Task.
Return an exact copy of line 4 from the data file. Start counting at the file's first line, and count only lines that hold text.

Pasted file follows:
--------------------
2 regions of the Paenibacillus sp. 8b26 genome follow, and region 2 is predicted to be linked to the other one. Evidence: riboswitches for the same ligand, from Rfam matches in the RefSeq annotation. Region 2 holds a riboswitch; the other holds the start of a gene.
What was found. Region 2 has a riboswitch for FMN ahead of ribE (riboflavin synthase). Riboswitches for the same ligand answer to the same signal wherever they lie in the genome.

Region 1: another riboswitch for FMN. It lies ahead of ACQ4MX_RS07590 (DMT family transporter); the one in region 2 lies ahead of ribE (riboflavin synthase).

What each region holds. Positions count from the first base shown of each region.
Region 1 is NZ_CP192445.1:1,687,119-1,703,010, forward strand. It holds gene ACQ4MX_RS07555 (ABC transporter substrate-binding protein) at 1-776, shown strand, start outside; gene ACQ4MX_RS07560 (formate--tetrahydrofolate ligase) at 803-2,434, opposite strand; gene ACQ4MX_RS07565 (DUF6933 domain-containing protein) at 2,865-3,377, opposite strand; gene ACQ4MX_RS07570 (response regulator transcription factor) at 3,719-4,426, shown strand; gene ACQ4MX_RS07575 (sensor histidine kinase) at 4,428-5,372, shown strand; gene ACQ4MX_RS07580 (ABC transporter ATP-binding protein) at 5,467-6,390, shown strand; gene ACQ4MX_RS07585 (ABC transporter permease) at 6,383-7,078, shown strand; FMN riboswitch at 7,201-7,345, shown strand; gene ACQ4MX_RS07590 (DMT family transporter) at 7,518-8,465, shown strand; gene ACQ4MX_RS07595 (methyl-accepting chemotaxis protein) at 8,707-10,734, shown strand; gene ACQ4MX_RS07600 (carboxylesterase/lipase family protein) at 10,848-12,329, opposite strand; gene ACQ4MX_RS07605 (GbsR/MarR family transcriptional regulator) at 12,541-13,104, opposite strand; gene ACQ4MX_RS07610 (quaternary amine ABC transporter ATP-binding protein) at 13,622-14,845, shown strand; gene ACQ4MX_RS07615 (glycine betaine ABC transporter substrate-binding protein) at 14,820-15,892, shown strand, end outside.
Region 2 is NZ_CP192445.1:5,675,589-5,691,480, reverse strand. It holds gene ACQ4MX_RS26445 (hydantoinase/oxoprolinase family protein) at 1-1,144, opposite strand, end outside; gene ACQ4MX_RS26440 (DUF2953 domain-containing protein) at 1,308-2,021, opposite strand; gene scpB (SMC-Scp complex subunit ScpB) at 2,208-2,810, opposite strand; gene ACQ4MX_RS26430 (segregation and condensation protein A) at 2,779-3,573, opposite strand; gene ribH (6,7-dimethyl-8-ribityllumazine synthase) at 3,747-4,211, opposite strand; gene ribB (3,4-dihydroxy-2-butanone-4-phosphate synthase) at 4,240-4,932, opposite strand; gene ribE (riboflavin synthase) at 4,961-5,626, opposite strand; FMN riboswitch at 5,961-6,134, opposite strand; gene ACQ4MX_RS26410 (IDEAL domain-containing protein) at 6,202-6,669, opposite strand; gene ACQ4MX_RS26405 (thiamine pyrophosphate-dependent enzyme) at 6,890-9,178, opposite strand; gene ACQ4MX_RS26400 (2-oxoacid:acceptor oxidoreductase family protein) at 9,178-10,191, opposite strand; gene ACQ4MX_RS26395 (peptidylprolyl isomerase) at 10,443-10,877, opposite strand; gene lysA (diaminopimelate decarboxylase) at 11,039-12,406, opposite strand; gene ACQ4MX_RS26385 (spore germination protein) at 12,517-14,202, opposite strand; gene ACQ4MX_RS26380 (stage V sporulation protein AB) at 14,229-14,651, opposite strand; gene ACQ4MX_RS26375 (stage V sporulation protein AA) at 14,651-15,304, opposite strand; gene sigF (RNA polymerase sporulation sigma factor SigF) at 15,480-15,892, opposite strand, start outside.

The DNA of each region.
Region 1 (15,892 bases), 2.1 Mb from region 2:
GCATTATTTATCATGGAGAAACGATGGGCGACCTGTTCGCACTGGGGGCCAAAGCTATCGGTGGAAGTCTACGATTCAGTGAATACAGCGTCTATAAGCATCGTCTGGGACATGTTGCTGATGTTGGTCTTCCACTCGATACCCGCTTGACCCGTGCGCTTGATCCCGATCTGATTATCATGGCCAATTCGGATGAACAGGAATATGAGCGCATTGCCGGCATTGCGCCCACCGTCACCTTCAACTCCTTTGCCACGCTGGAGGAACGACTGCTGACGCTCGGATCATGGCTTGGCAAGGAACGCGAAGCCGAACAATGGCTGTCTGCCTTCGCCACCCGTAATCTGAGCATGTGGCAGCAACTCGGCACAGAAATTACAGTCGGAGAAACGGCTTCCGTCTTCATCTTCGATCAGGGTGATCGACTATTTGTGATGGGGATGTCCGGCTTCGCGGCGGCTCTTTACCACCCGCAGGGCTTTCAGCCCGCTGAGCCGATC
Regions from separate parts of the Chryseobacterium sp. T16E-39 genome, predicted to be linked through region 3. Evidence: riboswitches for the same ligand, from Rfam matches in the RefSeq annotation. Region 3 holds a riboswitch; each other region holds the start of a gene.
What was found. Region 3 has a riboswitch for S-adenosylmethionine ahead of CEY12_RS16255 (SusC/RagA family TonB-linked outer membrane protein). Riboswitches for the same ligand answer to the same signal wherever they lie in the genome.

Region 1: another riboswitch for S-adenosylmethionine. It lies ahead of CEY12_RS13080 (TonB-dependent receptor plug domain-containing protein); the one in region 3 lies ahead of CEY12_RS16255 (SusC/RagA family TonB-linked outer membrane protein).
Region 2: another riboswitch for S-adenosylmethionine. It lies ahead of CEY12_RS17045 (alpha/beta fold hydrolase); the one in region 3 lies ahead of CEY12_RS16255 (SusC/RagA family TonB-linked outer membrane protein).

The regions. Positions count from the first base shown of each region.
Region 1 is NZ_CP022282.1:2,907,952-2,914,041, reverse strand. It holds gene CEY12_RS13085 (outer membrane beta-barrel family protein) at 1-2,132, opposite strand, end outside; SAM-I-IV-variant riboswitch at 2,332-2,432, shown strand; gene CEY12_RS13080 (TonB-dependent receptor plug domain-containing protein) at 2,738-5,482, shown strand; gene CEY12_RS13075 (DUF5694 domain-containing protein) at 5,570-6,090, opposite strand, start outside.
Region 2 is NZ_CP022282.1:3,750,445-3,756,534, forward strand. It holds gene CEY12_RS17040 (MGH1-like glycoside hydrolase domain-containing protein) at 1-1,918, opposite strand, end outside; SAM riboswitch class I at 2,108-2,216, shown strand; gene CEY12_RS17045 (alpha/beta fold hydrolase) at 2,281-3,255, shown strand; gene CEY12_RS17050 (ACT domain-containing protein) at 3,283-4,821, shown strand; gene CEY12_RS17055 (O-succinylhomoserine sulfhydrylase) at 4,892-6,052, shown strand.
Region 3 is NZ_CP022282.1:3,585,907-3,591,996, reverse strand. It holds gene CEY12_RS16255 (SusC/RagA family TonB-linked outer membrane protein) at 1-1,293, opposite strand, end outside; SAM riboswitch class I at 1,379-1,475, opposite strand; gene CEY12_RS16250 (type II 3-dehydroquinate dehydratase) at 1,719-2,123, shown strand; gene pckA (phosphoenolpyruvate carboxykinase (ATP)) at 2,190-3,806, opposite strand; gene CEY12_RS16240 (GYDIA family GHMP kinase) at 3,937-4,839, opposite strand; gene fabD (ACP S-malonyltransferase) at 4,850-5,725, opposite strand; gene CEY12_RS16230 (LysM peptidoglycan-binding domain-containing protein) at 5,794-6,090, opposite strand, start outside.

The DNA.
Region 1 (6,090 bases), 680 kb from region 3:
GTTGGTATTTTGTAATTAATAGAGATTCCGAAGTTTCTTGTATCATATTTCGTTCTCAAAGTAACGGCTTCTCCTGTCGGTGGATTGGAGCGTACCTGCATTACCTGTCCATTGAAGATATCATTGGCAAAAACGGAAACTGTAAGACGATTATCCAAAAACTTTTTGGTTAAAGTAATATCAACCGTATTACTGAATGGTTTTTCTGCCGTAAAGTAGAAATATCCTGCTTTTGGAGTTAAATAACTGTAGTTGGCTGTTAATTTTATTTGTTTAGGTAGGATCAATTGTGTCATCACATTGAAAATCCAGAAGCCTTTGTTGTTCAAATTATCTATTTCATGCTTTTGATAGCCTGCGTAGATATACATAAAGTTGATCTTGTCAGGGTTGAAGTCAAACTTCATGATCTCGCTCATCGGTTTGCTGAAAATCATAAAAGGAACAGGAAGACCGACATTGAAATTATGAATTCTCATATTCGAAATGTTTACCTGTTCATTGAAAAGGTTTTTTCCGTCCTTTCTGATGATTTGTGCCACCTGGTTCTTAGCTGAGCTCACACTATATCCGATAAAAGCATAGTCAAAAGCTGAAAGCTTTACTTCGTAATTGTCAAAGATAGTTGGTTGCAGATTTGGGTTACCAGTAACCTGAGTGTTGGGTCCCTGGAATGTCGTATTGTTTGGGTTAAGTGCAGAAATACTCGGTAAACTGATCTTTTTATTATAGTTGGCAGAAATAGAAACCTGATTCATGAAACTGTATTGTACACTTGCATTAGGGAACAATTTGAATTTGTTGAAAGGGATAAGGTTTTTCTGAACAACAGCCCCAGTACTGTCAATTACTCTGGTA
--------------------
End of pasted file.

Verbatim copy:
What each region holds. Positions count from the first base shown of each region.